A book exercise: Reading and writing to binary records through random access...

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  1. #1
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    A book exercise: Reading and writing to binary records through random access...

    (The book is C++ without Fear)

    I was able to get it to work one way, but was not able to get the authors solution. Actually he uses different commands then in the book examples, but I like his approach so I decided to try and solve his way. He uses functions in the control statements which I didn't in the first go around.


    Here is my first try which works.

    Code:
    #include <iostream>
    #include <fstream>
    #include <cstdlib>
    #include <cstring>
    using namespace std;
    
    int get_int(int default_value);
    
    
    int main() {
        char filename[MAX_PATH + 1];
        int n = 0;
        int choice = 0;
        char model[21];
        char make[21];
        char year[6];
        int mileage = 0;
        int recsize = sizeof(model) + sizeof(make) + sizeof(year) + sizeof(int);
    
    
        cout << "Enter file name: ";
        cin.getline(filename, MAX_PATH);
    
        // Open file for binary read and write.
    
        fstream  fbin(filename, ios::binary | ios::out | ios::in);
        if (!fbin) {
            cout << "Could not open file " << filename << endl;
            system("PAUSE");
            return -1;
        }
    
    //  Get record number to write to.
    
        while(1){
    
                cout << "What would you like to do?" << endl;
                cout << "Enter 1 to write a record." << endl;
                cout << "Enter 2 to read a record." << endl;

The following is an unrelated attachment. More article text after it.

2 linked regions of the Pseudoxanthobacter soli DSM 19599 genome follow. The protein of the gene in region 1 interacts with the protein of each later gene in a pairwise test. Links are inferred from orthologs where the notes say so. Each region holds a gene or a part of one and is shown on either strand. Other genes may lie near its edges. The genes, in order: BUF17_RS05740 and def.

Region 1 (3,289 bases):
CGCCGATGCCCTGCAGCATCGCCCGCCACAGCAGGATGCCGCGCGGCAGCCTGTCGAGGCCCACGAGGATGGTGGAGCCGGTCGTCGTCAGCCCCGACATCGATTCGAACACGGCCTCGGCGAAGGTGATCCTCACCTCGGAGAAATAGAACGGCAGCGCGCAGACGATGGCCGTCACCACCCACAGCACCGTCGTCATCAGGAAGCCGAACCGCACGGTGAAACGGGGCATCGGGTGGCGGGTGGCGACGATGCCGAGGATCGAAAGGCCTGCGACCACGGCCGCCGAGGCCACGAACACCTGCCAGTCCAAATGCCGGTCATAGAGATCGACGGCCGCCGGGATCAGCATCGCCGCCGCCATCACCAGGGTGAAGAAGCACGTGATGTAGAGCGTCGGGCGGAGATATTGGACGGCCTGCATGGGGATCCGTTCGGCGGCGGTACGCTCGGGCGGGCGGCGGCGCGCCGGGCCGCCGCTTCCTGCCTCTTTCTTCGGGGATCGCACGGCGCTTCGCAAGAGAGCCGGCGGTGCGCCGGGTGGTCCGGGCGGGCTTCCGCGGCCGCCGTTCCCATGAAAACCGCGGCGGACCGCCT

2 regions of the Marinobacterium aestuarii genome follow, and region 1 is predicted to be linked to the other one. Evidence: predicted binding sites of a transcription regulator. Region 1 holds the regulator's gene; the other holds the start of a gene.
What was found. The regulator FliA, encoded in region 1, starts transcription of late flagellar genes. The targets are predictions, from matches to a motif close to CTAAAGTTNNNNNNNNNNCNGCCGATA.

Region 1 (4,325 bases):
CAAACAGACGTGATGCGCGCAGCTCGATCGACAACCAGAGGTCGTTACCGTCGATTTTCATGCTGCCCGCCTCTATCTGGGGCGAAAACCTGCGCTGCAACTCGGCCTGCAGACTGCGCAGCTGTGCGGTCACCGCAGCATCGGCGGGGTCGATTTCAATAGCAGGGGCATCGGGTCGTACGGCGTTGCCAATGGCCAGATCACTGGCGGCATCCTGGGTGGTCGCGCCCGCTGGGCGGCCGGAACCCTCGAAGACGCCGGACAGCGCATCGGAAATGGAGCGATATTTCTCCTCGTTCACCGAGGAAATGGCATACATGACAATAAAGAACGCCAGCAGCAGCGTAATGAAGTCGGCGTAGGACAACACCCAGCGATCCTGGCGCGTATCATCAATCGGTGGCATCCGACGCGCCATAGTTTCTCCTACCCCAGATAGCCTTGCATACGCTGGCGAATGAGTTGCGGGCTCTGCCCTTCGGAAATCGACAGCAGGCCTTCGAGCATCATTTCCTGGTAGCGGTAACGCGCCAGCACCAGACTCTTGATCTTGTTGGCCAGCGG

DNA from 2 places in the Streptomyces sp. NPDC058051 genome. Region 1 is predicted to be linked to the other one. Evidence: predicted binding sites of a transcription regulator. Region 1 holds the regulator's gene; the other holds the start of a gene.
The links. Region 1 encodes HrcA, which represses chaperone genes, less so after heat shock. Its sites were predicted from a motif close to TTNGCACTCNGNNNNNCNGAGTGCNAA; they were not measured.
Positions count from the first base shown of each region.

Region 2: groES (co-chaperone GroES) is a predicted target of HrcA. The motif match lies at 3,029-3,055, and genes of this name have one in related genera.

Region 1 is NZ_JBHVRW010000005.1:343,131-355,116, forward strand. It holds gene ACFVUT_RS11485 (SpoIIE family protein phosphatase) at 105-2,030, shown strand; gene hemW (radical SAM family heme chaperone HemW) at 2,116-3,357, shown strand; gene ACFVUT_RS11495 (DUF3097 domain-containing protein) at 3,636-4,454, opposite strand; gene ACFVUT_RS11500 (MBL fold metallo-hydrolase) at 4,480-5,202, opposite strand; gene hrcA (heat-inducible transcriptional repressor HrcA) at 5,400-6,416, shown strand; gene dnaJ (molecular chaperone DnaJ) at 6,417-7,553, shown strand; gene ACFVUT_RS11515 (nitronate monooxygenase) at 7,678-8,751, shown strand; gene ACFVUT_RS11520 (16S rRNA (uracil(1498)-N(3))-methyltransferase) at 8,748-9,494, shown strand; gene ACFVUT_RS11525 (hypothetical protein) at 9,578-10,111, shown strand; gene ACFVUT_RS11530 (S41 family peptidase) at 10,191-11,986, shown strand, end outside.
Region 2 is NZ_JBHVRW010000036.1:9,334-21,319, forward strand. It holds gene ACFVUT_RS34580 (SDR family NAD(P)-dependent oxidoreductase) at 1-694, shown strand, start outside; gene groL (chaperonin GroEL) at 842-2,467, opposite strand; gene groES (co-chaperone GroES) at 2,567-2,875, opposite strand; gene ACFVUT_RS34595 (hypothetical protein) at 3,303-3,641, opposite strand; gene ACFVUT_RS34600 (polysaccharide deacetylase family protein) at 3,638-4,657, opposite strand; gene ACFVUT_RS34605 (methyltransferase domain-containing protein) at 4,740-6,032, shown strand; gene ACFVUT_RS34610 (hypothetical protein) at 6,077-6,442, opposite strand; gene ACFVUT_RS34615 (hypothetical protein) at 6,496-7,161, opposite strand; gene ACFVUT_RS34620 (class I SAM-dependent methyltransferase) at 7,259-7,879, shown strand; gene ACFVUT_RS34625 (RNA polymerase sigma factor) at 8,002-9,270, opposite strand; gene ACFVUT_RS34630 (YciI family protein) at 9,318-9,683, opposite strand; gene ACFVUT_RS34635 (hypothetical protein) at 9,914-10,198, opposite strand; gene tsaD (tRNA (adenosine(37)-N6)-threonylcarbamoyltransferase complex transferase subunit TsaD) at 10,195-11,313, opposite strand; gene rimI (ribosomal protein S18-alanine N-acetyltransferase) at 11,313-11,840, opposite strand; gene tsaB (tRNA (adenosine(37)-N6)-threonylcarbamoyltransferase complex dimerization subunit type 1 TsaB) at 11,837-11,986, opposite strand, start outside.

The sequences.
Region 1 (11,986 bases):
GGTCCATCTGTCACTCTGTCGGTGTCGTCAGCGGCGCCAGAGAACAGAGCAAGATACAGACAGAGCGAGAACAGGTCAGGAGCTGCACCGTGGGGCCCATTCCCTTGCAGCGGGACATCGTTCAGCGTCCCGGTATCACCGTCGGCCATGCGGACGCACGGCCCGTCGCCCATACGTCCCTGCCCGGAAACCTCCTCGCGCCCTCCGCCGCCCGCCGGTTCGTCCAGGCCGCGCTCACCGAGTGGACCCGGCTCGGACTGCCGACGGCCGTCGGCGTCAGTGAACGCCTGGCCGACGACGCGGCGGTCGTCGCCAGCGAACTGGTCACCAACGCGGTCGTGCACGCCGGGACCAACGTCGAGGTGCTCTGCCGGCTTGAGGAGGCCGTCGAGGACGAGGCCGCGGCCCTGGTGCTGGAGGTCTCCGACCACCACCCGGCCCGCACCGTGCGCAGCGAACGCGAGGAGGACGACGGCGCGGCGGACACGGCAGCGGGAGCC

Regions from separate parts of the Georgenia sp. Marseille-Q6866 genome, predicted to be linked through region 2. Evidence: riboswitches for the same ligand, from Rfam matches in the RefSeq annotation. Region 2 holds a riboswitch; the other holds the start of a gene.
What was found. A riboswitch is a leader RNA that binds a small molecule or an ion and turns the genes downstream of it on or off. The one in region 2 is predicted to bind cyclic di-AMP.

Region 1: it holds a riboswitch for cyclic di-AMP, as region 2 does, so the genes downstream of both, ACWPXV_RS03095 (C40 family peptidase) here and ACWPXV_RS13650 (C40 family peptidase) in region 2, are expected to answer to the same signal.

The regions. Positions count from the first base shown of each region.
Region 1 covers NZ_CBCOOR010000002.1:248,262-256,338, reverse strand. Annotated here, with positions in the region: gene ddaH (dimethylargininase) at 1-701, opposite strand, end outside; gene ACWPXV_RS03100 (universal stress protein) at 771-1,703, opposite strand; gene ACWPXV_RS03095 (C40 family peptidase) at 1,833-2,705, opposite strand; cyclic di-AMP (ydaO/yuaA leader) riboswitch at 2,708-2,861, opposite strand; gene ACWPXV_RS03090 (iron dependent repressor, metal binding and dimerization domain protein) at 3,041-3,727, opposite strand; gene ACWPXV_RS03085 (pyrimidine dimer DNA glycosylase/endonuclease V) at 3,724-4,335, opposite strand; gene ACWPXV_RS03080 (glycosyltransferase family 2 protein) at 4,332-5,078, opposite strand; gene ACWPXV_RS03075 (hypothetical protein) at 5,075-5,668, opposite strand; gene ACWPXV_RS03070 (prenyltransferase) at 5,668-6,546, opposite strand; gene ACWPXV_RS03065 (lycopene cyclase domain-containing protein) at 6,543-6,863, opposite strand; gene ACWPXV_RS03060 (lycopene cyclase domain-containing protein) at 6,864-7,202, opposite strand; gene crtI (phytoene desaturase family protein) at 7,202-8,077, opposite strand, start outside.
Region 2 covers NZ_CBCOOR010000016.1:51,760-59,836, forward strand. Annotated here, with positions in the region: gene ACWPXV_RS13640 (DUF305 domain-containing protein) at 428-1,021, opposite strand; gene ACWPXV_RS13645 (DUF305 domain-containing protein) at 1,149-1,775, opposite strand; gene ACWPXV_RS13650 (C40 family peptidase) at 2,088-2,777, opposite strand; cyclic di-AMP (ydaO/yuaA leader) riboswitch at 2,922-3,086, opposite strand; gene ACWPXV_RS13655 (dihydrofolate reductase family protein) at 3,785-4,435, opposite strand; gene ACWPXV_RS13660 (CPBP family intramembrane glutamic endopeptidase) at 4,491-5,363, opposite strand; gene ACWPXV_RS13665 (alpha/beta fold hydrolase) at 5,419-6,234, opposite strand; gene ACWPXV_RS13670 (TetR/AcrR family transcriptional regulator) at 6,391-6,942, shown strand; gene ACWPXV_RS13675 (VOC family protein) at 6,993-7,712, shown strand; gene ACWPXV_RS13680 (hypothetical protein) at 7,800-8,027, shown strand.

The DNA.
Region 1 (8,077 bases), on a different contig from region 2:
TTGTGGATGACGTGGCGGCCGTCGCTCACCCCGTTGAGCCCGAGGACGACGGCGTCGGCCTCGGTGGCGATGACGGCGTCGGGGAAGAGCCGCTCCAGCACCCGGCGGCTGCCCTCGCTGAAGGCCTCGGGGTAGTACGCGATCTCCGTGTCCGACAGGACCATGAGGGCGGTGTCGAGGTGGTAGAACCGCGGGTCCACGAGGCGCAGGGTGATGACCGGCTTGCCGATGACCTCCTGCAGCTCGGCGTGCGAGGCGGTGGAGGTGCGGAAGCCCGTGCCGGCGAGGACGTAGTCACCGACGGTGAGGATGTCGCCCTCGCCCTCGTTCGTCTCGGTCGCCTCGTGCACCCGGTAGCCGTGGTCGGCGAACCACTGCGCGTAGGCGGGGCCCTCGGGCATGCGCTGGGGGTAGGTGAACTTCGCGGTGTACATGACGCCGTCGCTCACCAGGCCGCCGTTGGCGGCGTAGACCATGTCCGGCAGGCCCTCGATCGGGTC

cout << "Enter 3 to quit" << endl;
                cout << "Enter here: ";
                choice = get_int(0);
    
                if (choice == 3)
                    break;
    
                if(choice == 1){
                        cout << "Enter file record number: ";
                        n = get_int(0);
    
                        // Get data from end user.
    
                        cout << "Enter model: ";
                        cin.getline(model, sizeof(model));
    
                        cout << "Enter make: ";
                        cin.getline(make, sizeof(make));
    
                        cout << "Enter year: ";
                        cin.getline(year, sizeof(year));
    
                        cout << "Enter mileage: ";
                        mileage = get_int(0);
    
                        // Write data to the file.
    
                        fbin.seekp(n * recsize);
                        fbin.write(model, sizeof(model) - 1);
                        fbin.write(make, sizeof(make) - 1);
                        fbin.write(year, sizeof(year) - 1);
                        fbin.write((char*)(&mileage), sizeof(int));
                }
    
                if (choice == 2){
                    cout << "Enter file record number: ";
                    n = get_int(0);
                    fbin.seekp(n * recsize);
    
                    // Read data from the file.
    
    
                    fbin.read(model, sizeof(model) - 1);
                    fbin.read(make, sizeof(make) - 1);
                    fbin.read(year, sizeof(year) - 1);
                    fbin.read((char*)(&mileage), sizeof(int));
    
                    // Display the data
    
                    cout << "The model is: " << model << endl;
                    cout << "The make is: " << make << endl;